When I read this I had a deep inner sensation that this is exactly what has happened to me this past year.  I lost all the external ego identifications: daughter, wife, mother (Zoe moved to San Francisco), a member of a couple, a worker among workers.  I lost a home, many of the “things” that I thought mattered to me and I came to realize didn’t matter at all.  I basically had to re-invent myself.  And yet there is a sense of inner peace I’ve never experienced before. Really.  Last summer, when I was in the thick of it all, a friend of mine said to me, “Tragedy becomes you.”  Now I know why. 

When you think about this in a larger sense – in Haiti for example, I wonder how most people cope with so much loss. 

Recovery from envy: turn it over. You can call it what you will…praying, letting go, whatever you want, but it works.

When I went to bed the other night that I was feeling so much envy and desire for a Ho-Ho from Bucheron Bakery and I woke up at 3:30 am because Lucy (the beagle) had to pee and was wandering around nervously. I got dressed and took her out and she peed around four times. We think that she may have diabetes incipitis (sp?) and she needs more antibiotics because she still has a UTI. Anyway, that’s not the point of the story. The point is that I could not fall back to sleep and it was a miserable night.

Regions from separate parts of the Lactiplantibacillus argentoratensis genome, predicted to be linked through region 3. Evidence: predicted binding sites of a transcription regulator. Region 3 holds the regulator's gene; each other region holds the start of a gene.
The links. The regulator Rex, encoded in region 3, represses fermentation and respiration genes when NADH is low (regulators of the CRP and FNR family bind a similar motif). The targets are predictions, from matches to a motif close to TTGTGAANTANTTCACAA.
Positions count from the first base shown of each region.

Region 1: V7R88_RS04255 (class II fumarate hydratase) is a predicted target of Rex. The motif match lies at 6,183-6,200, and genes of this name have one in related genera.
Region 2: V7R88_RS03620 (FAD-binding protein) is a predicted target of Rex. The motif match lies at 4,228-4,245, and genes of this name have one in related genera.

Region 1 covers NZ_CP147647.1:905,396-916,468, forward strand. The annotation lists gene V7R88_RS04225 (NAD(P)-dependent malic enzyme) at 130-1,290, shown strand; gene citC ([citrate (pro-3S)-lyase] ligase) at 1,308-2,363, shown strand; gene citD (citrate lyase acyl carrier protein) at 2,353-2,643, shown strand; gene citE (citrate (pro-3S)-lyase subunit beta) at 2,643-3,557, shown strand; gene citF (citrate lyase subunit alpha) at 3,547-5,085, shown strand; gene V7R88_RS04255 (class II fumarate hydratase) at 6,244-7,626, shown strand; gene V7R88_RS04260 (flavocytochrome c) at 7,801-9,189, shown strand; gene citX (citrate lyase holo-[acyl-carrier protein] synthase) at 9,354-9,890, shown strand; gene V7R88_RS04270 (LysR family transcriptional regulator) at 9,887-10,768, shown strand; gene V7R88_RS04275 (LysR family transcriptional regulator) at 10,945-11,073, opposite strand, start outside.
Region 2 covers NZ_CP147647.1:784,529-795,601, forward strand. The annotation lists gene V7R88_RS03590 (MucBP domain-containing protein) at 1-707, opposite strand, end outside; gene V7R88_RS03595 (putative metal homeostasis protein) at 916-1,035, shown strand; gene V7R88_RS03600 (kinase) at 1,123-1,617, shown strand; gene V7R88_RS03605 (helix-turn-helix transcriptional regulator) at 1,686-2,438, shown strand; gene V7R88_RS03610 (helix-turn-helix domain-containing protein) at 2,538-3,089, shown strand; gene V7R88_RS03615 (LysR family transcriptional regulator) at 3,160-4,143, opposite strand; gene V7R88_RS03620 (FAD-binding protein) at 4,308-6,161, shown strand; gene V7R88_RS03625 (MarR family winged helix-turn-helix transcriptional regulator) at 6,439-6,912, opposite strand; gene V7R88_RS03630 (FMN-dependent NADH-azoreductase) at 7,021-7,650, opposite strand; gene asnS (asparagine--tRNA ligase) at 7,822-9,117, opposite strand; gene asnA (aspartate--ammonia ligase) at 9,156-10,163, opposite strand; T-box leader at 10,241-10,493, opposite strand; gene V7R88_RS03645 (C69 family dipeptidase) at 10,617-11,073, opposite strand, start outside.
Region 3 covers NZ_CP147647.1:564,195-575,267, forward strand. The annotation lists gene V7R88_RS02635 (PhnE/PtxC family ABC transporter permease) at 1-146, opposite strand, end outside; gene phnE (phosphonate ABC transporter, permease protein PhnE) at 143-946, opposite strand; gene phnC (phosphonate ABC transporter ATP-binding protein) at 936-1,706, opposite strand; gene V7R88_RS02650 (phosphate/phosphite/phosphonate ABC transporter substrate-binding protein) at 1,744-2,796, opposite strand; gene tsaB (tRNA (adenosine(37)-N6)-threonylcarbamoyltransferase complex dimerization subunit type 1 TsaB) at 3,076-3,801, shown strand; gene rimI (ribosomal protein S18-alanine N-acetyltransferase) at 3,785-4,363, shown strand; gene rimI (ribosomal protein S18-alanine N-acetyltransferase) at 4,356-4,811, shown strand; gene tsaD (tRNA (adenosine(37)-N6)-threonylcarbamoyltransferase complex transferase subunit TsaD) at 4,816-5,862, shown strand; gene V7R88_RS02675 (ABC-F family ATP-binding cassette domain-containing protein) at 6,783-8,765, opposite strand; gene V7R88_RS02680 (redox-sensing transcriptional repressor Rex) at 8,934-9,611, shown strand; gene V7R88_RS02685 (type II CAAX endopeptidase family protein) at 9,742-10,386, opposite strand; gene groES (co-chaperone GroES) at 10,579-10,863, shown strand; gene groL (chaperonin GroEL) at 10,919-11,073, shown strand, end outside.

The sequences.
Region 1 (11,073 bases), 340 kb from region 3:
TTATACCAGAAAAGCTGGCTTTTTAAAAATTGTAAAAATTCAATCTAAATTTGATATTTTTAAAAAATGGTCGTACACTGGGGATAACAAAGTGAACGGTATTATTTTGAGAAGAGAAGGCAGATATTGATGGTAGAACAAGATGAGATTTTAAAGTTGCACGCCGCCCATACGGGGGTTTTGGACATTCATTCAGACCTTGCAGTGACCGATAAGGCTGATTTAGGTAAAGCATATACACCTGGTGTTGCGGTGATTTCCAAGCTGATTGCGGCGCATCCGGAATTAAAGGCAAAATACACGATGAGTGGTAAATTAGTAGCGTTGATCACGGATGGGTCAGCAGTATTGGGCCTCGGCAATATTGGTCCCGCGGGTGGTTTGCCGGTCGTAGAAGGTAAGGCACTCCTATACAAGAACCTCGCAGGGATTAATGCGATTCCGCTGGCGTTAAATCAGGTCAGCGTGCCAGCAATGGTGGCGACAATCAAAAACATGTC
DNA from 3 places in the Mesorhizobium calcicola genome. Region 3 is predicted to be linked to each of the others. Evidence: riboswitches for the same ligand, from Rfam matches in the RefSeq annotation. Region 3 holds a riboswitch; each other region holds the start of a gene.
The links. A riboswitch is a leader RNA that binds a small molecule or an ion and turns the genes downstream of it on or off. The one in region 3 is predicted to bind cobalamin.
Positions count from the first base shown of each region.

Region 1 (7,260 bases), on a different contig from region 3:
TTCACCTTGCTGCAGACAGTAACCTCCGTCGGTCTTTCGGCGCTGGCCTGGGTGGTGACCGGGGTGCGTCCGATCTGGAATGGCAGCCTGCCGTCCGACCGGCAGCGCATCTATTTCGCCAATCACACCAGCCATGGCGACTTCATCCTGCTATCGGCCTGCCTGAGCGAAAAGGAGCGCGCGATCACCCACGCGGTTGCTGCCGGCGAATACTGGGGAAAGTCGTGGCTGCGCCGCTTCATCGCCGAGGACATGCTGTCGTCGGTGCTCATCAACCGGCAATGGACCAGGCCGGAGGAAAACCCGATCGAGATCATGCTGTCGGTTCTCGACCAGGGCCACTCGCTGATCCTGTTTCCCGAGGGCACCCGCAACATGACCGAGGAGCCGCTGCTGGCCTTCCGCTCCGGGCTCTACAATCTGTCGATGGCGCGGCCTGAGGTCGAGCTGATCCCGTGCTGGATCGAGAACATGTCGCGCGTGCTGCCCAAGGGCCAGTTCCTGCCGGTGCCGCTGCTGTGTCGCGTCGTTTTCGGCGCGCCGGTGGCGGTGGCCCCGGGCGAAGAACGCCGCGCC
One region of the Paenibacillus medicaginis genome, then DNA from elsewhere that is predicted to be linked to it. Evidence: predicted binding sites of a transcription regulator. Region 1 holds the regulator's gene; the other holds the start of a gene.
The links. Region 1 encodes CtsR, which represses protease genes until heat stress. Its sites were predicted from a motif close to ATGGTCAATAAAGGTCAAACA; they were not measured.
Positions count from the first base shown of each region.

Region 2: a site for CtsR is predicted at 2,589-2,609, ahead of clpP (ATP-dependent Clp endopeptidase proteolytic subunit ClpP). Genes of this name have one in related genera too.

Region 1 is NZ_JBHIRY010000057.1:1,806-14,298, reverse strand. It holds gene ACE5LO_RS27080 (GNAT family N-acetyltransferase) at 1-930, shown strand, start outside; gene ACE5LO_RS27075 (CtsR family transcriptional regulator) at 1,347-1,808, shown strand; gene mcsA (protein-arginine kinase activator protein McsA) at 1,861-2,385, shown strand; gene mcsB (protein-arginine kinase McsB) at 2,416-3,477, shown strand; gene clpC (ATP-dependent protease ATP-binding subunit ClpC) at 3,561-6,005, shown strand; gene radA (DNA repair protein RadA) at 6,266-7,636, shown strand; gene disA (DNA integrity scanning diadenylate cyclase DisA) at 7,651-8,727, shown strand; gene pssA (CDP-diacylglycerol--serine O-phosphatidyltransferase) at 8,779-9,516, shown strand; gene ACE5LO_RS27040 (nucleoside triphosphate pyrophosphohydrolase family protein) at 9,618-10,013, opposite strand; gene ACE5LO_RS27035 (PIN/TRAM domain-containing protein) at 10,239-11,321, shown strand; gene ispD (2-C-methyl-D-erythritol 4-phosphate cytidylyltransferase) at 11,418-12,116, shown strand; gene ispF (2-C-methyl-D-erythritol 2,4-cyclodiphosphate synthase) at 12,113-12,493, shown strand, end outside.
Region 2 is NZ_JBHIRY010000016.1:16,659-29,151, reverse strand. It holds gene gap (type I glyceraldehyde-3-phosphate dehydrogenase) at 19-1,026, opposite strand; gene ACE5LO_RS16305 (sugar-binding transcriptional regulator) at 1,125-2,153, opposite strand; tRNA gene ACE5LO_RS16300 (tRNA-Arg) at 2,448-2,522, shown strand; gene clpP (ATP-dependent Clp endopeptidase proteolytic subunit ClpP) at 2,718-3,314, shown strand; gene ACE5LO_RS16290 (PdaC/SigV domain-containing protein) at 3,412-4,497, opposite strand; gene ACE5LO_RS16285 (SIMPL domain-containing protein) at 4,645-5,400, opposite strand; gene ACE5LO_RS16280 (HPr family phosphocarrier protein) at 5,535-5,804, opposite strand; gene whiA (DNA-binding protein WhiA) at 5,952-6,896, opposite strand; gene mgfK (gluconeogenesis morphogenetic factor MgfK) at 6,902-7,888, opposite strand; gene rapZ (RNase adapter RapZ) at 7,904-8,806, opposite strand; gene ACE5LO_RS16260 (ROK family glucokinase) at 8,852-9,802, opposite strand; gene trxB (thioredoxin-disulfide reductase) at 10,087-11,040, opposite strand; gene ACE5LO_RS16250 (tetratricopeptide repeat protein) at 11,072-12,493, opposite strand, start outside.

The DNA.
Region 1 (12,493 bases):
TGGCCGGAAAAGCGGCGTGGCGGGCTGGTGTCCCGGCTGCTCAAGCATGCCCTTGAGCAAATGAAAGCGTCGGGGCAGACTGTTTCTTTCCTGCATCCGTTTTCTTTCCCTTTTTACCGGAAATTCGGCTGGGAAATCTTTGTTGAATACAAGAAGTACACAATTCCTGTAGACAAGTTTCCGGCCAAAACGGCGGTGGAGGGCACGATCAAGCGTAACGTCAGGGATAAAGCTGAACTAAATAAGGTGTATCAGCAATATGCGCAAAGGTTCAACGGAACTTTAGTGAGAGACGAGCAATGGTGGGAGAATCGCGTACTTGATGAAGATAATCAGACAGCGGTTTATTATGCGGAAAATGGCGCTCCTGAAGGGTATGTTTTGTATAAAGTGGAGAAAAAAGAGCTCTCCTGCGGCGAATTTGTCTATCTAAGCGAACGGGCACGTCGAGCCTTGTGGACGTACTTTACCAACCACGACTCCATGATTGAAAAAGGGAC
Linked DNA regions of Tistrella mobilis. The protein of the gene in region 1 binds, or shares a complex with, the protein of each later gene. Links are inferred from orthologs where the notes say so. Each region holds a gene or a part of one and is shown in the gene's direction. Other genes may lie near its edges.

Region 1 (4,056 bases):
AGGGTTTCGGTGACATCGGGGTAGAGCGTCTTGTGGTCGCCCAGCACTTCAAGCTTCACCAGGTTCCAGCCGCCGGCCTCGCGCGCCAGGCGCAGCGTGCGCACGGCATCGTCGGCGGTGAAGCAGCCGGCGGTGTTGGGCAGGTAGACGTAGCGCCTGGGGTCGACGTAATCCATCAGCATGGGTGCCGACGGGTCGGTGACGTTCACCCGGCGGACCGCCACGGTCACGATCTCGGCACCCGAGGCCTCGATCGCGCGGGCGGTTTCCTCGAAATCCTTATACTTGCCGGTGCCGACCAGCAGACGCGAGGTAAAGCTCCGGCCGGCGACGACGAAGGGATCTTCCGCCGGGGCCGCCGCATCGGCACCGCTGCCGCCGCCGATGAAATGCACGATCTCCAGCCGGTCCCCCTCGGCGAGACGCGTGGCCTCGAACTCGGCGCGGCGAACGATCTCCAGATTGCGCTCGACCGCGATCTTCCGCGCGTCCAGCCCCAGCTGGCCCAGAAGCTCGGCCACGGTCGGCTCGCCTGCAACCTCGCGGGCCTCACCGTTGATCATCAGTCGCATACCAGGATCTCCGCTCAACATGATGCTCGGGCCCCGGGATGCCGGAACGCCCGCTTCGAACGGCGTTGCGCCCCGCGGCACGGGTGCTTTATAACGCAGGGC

All I could do is think what a failure my life has been, terrible mother, terrible writer, terrible wife, person, etc. etc. Stinking thinking, monkey mind, call it what you will, it was out of control.

So when I woke up a little voice said, “Read Eckhardt Tolle” and so I picked up “A New Earth” and the first chapter is all about flowers and rocks and something else…and it’s about seeing the ego, the externals, the stinking thinking, which is dysfunction – it’s called dukkha in Buddhism, sin in Christianity and something else in Hinduism. And it means suffering essentially, failing to live a higher life. I’m rushing here. It’s that we as human beings focus on the externals, money, success, consumerism, rather than the internal, the human, the important parts of who we are, and in that I’m not so horrible. Really. I’m not.

So now I feel better and the thing that I was envious about is actually moving in a new direction. Whether it works out or not (I will let you know), but I feel much better and I’m off to enjoy a beautiful spring day and I hope, wherever you live, it’s a wonderful day (rain or shine.)

First of all, I changed the template for the blog, just to shake things up. I will probably do that periodically.